VTT closely tracks VTTREF

VDDQ and VTTREF are relatively straightforward power supplies. Most power converters source current to their output to maintain a regulated voltage or current at their output. This scenario is true even of a termination voltage for conventional logic, which is equal to the logic’s I/O voltage.

The midrail VTT in SSTL and DDR-memory devices is different. When the SSTL circuit generates a zero, an active pulldown device sinks current from the termination rail, and the termination supply acts as a conventional supply voltage, sourcing the required current to maintain the desired termination voltage. However, when the logic circuit generates a one, a pullup device sources current into the termination rail, and the termination supply must suddenly become a load, sinking current from the memory output. This sink-and-source requirement significantly increases the complexity of the VTT design but provides a valuable feature to the memory device. Each logic one sources current into the termination, and each logic zero sinks a similar current from the termination. Therefore, the termination supply needs to support only the differential current—zeros minus ones—normalizing the load currents and improving signal integrity over rail-terminated logic.

Further increasing its complexity, VTT must closely track VTTREF. SSTL voltages are so low that small variations between VTTREF and VTT could quickly erode the noise margin and degrade signal integrity. Conventional regulators compare a divided version of the output voltage to a high-precision reference voltage to set an output voltage. VTT, on the other hand, must compare an output voltage to the VTTREF to ensure the widest possible noise margin, largest eye windows, and most accurate data transfer. This tracking requirement dramatically limits the range of available devices that can perform this task.

VTT experiences more severe transients than most other power supplies that support similar current. VDDQ, for example, might switch from 10 to 90% of nominal load in a few microseconds. If the data and address lines of a DDR memory switch from all zeros to all ones, however, the load seen by the termination supply rapidly changes from sourcing its maximum load to sinking its maximum load. This 200% load step makes transient performance critical for DDR-memory power.

For simplicity and load balancing, VTT is usually generated using a tracking sink-source linear device, such as a high-current op amp or a dedicated sink-source low-dropout regulator. In such applications, VDDQ commonly generates VTT. This approach minimizes the power loss in a linear device by providing a low source voltage and normalizes the load current on VDDQ. Any address line that does not draw current from the I/O function of VDDQ by generating a one is sinking current from VTT, which is drawing the same current from VDDQ. Although not the most efficient approach, it does provide a consistent load equal to one-half- to one-times the VTT current, ITT, on the VDDQ supply.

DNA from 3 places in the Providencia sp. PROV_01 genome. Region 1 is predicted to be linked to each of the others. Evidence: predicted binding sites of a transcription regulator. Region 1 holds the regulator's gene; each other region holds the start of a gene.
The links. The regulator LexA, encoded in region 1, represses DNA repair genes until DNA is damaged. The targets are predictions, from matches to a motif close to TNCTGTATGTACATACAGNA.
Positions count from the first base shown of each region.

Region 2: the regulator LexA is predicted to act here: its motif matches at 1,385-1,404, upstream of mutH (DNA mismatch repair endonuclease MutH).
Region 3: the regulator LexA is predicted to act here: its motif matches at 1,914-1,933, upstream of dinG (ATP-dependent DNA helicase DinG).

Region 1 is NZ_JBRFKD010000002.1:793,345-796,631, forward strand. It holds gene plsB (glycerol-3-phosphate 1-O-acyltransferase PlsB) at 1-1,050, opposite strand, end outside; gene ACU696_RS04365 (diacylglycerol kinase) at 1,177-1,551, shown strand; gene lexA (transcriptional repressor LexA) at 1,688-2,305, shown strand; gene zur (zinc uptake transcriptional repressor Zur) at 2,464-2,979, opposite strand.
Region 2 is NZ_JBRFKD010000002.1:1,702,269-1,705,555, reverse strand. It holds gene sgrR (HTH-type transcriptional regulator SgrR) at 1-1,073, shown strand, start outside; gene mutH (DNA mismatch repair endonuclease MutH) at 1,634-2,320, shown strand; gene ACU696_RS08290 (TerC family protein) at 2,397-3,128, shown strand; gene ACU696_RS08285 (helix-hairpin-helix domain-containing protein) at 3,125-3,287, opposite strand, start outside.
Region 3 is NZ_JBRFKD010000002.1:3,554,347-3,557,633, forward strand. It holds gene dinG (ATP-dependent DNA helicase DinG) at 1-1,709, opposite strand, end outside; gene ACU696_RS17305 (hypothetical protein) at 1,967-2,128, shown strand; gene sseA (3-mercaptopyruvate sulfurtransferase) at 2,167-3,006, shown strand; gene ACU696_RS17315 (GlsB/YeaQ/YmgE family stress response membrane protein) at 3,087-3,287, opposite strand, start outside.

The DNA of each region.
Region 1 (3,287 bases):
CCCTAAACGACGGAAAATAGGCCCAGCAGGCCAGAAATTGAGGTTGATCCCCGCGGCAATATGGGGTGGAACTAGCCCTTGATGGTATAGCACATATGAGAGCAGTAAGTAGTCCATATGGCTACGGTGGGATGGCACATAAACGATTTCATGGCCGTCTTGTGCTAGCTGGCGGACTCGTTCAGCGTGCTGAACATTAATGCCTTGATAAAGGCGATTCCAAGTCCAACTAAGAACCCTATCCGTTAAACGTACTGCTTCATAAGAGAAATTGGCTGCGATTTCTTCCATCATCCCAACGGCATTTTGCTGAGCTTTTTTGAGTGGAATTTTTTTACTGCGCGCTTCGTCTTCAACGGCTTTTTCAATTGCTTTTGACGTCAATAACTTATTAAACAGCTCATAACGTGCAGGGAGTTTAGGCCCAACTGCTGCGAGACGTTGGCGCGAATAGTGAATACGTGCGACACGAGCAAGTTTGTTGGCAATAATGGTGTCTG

Powering DDR memory and SSTL figure 2In large systems that terminate hundreds of lines, such as the long recording arrays in digitizing test equipment, or in extremely power-sensitive systems, such as battery-powered systems that must operate for extended periods without recharging, you can use a tracking synchronous buck switcher, such as TI’s TPS40042 (Figure 2). A synchronous buck converter can draw current from its output, returning the recovered energy to its input voltage, much like a boost converter. This sink/source capability, along with the efficiency of a synchronous buck converter, makes the synchronous buck converter an ideal choice for high-current or high-efficiency termination. When using a tracking synchronous buck converter to realize the termination voltage, consider the source voltage for the termination converter. Although it is often a good idea to operate the VTT regulator from VDDQ, the low VDDQ might make this approach impractical. Further, the cascade effect of double conversion can sacrifice some efficiency benefits that you might be able to realize with alternative schemes.

When VDDQ is not used as the source for an active, switcher-based termination regulator, the termination regulator should share a common source with the VDDQ regulator. This approach ensures that, when sinking current from logic ones, the active switcher cannot source more energy into its supply than the VDDQ regulator is drawing. This step eliminates the need for the VTT sourcing supply to also sink load current and prevents a dangerous overvoltage condition at the source of the VTT regulator.

How much power do I need?